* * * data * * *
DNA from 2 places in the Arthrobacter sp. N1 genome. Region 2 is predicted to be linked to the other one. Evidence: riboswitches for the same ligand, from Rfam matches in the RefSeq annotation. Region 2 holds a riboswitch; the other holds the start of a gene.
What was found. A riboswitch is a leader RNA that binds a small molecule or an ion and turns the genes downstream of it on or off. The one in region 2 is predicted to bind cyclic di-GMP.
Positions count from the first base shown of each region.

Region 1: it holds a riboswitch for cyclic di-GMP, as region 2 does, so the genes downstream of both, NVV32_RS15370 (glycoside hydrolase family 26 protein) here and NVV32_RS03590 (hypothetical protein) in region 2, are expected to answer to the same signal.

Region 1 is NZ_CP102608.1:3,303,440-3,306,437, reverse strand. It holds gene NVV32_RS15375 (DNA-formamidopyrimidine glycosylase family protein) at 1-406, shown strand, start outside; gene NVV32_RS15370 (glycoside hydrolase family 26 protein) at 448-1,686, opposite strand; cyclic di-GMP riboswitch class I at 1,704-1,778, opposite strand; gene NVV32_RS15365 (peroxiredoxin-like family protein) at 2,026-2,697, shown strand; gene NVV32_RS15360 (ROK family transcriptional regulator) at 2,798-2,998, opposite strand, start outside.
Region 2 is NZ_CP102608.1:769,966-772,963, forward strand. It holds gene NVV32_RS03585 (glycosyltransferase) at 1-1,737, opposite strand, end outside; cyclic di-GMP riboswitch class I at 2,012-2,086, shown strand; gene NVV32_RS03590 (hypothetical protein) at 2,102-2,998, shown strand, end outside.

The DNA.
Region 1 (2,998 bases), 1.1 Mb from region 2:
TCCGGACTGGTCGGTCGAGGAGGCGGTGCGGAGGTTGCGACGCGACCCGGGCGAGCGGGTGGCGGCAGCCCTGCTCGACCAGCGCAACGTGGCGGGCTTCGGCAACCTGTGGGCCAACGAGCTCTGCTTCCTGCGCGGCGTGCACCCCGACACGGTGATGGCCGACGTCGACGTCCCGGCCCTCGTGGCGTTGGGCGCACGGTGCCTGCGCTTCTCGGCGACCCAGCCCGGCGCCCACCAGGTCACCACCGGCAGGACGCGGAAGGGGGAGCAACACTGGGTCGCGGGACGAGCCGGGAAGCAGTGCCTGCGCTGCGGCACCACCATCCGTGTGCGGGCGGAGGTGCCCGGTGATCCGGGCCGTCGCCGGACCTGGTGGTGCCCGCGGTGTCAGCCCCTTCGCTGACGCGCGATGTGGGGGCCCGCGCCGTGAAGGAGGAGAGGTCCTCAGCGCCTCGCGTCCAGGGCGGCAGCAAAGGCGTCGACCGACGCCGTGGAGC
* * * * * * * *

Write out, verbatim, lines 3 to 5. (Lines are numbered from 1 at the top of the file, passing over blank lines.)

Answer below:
Positions count from the first base shown of each region.

Region 1: it holds a riboswitch for cyclic di-GMP, as region 2 does, so the genes downstream of both, NVV32_RS15370 (glycoside hydrolase family 26 protein) here and NVV32_RS03590 (hypothetical protein) in region 2, are expected to answer to the same signal.

Region 1 is NZ_CP102608.1:3,303,440-3,306,437, reverse strand. It holds gene NVV32_RS15375 (DNA-formamidopyrimidine glycosylase family protein) at 1-406, shown strand, start outside; gene NVV32_RS15370 (glycoside hydrolase family 26 protein) at 448-1,686, opposite strand; cyclic di-GMP riboswitch class I at 1,704-1,778, opposite strand; gene NVV32_RS15365 (peroxiredoxin-like family protein) at 2,026-2,697, shown strand; gene NVV32_RS15360 (ROK family transcriptional regulator) at 2,798-2,998, opposite strand, start outside.